How Sustainability Became an Integral Part of Supply Chain Management

Note: This article originally appeared in the UCLA Anderson Review.

For years, business viewed the threat of climate change with skepticism and often outright hostility. So it’s a remarkable turnaround to see more and more companies — even some in the fossil fuel industry — acknowledging and taking action to address the risks posed by global warming.

Credit for the change goes in part to mounting pressure from governments, activists, customers and investors, all demanding that companies reduce their impact on the environment. Businesses also are finding that there are clear benefits of making their operations more sustainable, both to their reputations and to their bottom lines.

Still, taking action on climate change isn’t a simple matter of putting scrubbers on a few smokestacks. For many companies, it can mean a thorough transformation of all aspects of their business, from acquiring raw materials to disposing of products once customers are finished with them.

It turns out there’s a growing body of research that can help in tackling these challenges: the science of operations management. Chiefly concerned with making business procedures more efficient, the field has also in the last few decades looked for ways to make them less damaging to the environment. As concerns about climate risks spread, and as managers realize they can’t address the threat without involving suppliers and customers, the study of sustainable supply chain management has grown in importance.

Businesses also increasingly recognize that prompt, aggressive action can pay dividends in higher market values and a more positive brand image. “This combination of managing risks and pursuing opportunities has led many managers to try to better understand supply chain management in conjunction with climate change,” write Harvard Business School’s Chonnikarn Jira and Michael W. Toffel in “ Engaging Supply Chains in Climate Change,” published in 2013 in Manufacturing & Service Operations Management, a leading journal in the field.

Sustainable supply chain management, which studies how supply chains contribute to a company’s total environmental impact, has been an important stream in that research. A company’s supply chain takes in a firm’s activities as well as its suppliers (and, at times, customers), from the mining of raw materials to fashioning of components, transit and the ultimate manufacturing, shipping and use of the products. Supply chains play an outsized role in firms’ overall climate impacts, accounting for more than five times the greenhouse gas emissions as its internal operations, according to the CDP, an independent, not-for-profit organization formerly known as the Climate Disclosure Project. A company can’t begin to measure, much less reduce, its greenhouse gas emissions without understanding what’s going on in its supply chain.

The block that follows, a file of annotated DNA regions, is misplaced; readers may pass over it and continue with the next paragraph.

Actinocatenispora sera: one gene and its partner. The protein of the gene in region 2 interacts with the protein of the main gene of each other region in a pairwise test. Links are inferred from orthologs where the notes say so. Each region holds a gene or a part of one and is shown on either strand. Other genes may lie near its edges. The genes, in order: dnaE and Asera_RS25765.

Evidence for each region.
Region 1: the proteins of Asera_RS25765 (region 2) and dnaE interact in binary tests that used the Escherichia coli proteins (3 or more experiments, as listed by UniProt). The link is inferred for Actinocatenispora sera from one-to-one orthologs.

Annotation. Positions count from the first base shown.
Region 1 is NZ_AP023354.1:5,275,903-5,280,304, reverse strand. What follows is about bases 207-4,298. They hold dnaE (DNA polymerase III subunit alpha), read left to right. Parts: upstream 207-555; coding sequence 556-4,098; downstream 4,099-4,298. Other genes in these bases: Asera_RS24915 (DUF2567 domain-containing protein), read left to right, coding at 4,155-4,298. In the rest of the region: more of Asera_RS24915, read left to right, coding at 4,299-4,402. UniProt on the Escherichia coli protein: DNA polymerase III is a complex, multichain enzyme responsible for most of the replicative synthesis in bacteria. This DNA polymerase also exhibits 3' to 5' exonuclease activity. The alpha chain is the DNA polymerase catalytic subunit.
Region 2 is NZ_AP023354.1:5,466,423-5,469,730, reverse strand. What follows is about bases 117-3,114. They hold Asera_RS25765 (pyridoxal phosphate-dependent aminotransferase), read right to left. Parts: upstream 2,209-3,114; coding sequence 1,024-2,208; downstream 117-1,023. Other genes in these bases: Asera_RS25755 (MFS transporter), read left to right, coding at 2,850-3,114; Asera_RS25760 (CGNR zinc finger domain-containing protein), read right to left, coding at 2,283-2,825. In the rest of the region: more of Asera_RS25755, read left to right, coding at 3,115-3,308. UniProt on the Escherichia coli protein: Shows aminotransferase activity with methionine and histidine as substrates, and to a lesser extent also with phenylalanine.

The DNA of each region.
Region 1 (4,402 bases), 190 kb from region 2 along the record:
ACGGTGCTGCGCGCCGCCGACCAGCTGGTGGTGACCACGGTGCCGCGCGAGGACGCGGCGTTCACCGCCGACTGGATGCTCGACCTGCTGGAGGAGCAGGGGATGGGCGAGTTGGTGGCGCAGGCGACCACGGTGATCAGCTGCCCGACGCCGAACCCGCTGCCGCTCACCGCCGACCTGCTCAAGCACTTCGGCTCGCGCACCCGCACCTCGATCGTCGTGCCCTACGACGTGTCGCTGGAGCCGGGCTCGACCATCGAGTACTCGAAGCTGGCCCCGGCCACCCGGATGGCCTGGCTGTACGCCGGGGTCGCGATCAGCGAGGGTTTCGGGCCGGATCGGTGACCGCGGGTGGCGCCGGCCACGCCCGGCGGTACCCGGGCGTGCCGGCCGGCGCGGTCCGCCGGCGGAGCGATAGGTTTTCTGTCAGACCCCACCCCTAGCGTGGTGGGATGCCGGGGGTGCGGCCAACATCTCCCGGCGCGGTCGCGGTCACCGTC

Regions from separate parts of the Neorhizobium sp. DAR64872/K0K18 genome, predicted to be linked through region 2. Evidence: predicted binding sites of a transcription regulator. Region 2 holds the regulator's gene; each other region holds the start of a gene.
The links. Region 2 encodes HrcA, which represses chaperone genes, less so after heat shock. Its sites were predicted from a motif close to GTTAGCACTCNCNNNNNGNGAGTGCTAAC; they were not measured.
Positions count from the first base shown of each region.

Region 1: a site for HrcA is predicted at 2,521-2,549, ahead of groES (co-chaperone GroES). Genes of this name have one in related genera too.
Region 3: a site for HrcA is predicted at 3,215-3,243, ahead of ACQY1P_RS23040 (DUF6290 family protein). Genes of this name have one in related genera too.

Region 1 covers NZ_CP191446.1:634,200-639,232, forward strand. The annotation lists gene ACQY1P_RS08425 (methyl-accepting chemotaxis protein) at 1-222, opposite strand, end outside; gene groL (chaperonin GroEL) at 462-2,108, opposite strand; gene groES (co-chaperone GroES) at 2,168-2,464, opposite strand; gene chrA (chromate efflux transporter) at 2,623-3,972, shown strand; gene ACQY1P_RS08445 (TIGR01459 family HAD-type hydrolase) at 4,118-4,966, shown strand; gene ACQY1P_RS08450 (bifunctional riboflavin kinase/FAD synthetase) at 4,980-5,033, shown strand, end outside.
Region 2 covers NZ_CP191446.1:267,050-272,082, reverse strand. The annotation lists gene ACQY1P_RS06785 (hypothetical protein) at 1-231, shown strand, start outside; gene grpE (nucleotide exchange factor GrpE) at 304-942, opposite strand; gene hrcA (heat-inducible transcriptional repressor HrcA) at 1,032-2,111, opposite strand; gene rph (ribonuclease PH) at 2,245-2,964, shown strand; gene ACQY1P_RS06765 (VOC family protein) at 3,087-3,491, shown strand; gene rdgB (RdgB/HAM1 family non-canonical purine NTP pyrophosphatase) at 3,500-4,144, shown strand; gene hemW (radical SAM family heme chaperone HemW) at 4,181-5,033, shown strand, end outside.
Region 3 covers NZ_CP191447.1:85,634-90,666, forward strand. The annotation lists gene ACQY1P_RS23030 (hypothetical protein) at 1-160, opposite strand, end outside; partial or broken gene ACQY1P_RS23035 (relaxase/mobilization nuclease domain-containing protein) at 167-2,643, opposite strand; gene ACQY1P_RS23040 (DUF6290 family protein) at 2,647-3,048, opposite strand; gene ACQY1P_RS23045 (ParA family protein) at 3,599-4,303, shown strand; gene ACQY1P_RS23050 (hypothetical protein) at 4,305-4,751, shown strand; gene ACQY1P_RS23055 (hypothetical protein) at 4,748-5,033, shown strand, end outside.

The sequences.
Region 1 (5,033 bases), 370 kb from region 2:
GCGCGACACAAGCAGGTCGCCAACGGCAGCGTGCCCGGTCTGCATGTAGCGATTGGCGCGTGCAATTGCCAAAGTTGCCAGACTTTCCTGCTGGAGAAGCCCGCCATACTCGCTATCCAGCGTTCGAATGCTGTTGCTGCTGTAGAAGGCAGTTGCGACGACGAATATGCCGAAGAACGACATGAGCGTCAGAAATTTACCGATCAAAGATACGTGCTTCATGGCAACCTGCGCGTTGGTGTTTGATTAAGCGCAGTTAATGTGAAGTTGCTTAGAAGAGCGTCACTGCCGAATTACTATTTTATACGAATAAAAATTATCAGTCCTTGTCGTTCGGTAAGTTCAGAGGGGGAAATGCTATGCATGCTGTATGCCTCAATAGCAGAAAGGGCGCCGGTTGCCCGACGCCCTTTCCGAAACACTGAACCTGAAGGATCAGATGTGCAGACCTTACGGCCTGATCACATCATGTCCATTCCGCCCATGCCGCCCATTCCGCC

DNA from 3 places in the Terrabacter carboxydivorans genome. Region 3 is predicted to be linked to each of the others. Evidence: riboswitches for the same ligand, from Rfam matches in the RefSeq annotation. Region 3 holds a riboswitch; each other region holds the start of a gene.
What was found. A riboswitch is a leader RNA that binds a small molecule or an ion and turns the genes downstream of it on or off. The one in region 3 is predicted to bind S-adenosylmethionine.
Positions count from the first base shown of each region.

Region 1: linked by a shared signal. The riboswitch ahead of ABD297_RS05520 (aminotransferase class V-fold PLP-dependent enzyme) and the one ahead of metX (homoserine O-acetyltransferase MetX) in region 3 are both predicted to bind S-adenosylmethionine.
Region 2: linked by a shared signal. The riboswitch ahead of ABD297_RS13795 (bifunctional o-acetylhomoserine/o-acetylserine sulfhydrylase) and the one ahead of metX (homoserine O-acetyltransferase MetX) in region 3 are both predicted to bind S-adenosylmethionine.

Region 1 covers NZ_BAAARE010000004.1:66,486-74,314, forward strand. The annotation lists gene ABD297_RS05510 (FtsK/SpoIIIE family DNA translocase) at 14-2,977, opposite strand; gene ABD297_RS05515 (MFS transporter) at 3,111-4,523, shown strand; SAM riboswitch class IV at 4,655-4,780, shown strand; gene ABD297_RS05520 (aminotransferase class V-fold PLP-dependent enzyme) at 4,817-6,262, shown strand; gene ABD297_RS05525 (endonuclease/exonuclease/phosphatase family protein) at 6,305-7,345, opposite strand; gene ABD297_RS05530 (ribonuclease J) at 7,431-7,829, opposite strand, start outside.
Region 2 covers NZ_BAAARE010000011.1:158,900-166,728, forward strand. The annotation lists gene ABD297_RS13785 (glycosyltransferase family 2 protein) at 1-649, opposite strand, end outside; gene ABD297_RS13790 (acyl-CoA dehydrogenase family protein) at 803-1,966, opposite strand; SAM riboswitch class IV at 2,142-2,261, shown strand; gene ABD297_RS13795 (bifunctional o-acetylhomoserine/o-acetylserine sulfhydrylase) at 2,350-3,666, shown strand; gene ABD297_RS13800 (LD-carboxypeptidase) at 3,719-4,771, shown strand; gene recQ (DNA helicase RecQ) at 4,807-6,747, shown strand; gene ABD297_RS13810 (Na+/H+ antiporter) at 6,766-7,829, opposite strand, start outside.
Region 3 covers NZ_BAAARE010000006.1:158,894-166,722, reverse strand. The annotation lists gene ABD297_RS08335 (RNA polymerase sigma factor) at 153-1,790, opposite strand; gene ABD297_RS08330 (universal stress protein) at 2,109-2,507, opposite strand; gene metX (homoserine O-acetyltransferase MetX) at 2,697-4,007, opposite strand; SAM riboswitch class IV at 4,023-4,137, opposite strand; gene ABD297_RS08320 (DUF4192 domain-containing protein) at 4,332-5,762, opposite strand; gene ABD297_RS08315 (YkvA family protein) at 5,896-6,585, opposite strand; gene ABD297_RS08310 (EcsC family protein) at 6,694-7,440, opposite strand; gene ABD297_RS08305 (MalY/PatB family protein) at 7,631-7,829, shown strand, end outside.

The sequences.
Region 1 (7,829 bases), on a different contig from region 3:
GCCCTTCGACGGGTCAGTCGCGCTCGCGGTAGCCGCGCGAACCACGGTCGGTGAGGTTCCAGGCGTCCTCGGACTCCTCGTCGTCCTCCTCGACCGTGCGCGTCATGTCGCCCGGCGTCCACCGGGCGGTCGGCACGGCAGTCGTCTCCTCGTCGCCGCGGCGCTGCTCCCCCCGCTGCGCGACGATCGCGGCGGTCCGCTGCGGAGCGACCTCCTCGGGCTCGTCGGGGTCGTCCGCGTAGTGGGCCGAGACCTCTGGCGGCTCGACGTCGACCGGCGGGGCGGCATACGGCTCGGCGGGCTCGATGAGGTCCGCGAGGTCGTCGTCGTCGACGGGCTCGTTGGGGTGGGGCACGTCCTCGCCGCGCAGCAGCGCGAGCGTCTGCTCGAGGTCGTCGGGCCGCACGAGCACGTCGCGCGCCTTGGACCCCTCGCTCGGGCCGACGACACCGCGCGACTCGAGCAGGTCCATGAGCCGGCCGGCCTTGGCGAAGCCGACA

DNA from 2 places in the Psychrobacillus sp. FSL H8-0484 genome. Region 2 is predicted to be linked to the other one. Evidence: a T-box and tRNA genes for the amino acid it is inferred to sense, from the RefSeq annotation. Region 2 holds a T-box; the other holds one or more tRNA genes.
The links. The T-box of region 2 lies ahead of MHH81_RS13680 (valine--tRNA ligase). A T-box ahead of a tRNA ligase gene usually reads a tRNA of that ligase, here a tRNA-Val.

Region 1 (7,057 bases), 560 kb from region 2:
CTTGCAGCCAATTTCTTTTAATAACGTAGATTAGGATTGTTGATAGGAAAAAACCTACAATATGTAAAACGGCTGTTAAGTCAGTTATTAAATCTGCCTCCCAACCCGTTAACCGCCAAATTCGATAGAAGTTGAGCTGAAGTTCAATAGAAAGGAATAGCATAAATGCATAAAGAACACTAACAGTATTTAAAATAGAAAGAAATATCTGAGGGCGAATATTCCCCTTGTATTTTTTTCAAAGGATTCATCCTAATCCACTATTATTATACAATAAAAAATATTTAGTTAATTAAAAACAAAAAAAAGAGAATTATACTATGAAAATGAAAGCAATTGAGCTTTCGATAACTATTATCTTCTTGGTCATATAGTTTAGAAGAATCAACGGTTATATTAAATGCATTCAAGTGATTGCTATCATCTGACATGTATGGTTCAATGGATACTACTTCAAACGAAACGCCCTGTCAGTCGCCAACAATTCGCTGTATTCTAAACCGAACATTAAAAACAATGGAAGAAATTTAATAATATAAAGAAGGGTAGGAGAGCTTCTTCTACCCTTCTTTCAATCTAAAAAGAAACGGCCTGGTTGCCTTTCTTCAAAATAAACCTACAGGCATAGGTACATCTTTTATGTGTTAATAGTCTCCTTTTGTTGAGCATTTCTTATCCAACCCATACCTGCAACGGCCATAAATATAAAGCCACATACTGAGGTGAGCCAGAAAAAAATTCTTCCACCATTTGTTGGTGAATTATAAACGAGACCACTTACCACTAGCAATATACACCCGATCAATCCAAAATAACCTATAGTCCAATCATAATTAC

The roots of operations and supply chain management go back to the early 1900s and Frederick Taylor’s work applying scientific principles to improve production efficiency. Environmental sustainability, and its links to financial performance, began drawing serious research attention in the 1990s, as studies began to consider the “triple bottom line” — profits, people and the planet.

Over the past 20 years, Manufacturing & Service Operations Management, most recently edited by UCLA Anderson’s Christopher Tang, has published more than 50 papers on sustainable operations management, according to a survey for the journal’s 20th anniversary by Georgia Tech’s Atalay Atasu, UCLA Anderson’s Charles Corbett, University of Minnesota’s Ximin (Natalie) Huang and Georgia Tech’s L. Beril Toktay.

The journal’s pages, viewed over those 20 years, much like activities in the field it reports on, show the slow but steady melding of supply chain management and considerations of sustainability.

“Supply chain management research has made several important contributions to sustainability over the last two decades,” Tang said in an email exchange. “At the same time, sustainability has spawned new research challenges and opportunities for managing global supply chains. Ultimately, sustainability is a critical supply chain issue that the world must address.”